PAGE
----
Colon Cancer Incidence Reduced by Magnesium Rich Foods?

Medical study finds an inverse link between magnesium intake and colon cancerYet more studies have provided evidence that magnesium rich foods may reduce the risks of colon cancer. No surprises here, though more work needs to be done in this area.

The Journal of Nutrition published a study by doctors at the National Cancer Center in Tokyo, Japan involving 40,000 men and 46,000 women, an reassuringly large sample for testing.
The 40,830 men and 46,287 women were followed up for 8 years. This study did not include an analysis of supplement use among participants. It focused strictly on magnesium intake from foods and dietary sources.

The study showed that higher intake of dietary magnesium was strongly associated with a decreased risk of colorectal cancer (colon cancer) in men. The study, however, showed no such correlation among the women. Investigators speculate that this discrepancy between the genders may be partly due to differences in alcohol consumption. Japanese men consume nearly four times as much alcohol as women, and that magnesium may counteract the oxidate stress of alcohol.

The investigators acknowledge that beneficial associations between magnesium intake and CRC risk may include the influence of other nutrients from foods, as participants with higher intakes of magnesium also tended to consume higher intakes of foods rich in calcium, zinc, fiber, folate, B-6 and vitamin D. Researchers conclude by stating “Increased intake of magnesium-rich foods is recommended if other studies, including randomized control trials, confirm our findings.”

The findings show a strong 52% reduction in colon cancer among men whose daily intake of magnesium was 327mg or greater, as opposed to the group whose intake was 238mg or less.

This was the latest of several studies suggesting a link between insufficient magnesium intake and colon cancer, including a Swedish study that showed magnesium reducing the chances of colon cancer in women. This study included supplements, and readers should note that Swedish women and Japanese women have very different genetic predispositions and diets.

Two things that are worth repeating here…

One is that increased consumption of magnesium  rich foods almost guarantees that you will be getting more of all kinds of good nutrition. Again, foods that are high in magnesium tend to be very healthy and nutritious foods to begin with. So, by targeting more magnesium in your diet, you are in fact improving your diet in countless ways that you do not even know of.

The second point is the relation between alcohol and magnesium. While not mentioned by the doctors in the study above, alcohol consumption is know to decrease the magnesium levels in your cells. Obviously, eating A Japanese man who drank too much, a common sight at train stations in the eveninga magnesium rich diet would help to counteract this. This may have also played a role in the Japanese study, as Japanese men do tend to drink much more than Japanese women (though many Japanese women are surprisingly strong drinkers as well).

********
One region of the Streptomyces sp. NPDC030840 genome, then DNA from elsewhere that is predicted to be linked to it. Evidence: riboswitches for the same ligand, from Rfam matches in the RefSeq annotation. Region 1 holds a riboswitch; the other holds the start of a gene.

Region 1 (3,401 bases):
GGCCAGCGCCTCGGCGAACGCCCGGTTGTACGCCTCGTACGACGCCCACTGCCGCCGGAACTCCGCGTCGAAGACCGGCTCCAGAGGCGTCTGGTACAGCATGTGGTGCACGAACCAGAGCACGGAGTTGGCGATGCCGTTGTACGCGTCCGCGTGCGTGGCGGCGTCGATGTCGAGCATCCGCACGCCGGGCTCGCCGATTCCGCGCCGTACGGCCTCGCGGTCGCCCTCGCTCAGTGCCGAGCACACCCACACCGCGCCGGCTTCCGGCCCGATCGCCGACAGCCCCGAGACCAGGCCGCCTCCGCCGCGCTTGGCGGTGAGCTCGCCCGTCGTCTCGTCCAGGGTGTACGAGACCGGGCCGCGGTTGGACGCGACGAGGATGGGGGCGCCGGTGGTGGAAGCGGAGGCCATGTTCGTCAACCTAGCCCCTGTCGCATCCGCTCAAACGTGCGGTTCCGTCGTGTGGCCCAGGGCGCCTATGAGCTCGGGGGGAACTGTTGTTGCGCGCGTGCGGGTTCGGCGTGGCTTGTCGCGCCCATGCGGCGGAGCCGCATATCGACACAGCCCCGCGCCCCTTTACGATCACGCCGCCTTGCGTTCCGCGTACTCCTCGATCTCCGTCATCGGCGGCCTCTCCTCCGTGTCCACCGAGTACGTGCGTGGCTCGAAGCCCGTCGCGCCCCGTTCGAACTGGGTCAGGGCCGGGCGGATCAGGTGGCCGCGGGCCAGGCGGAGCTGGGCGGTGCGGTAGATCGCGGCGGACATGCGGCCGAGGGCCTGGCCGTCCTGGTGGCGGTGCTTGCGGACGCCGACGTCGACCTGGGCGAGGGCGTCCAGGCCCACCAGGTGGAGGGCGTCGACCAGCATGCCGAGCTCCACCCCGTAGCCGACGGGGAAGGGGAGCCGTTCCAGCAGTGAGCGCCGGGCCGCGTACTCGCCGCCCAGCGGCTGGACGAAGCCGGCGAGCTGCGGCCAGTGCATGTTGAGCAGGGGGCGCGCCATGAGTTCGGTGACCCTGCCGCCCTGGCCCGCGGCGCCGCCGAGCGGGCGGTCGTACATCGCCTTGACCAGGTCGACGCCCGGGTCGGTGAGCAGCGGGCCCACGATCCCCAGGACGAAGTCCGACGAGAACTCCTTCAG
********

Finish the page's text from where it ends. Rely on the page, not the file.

Keep this in mind if you drink more than you should, and at least try to balance it out with a healthy diet of foods high in magnesium.

Magnesium Deficiency – The Signs

Magnesium deficiency keeing you awake?

Magnesium deficiency keeing you awake?

Magnesium Deficiency – What are the Signs?

A magnesium deficiency is very hard to detect without a visit to the doctor for an actual test of your blood levels. However, there are some factors in your life that may suggest deficiency in magnesium that are worth looking at first. These factors fall into two categories:

1- Symptoms of magnesium deficiency
2- Things you are doing or drinking that leach magnesium from your body

Let’s look at the symptoms first, varied as they are:

Insomnia-
Tiredness and insomnia (funny how there go hand in hand) are the earliest signs of a deficiency. You are restless at night, and may wake up frequently. During the day, you’re just tired. Any reason for this? It could be stress, yet stress itself is know to use up the body’s magnesium.

Nausea and vomiting, with loss of appetite
Another early sign.

Later stage signs of numbness, muscle twitching, irregular heartbeat and coronary spasms-
These are scarier. Nothing like laying awake at night with insomnia, and feeling your heart struggle. It certainly was enough for me to start looking at sources of magnesium in food.

Headaches

These are frequently reported, and I have personally heard from people who have stopped chronic headaches that they have suffered for as long as 2 years by simply upping their consumption of foods high in magnesium. Others have supplemented the foods with magnesium “oil,” a topical application.

There are numerous other signs that cover just about everything you can imagine, including depression (insufficient magnesium lowers the body’s production of the neurochemical serotonin), mood swings, jumpiness and more.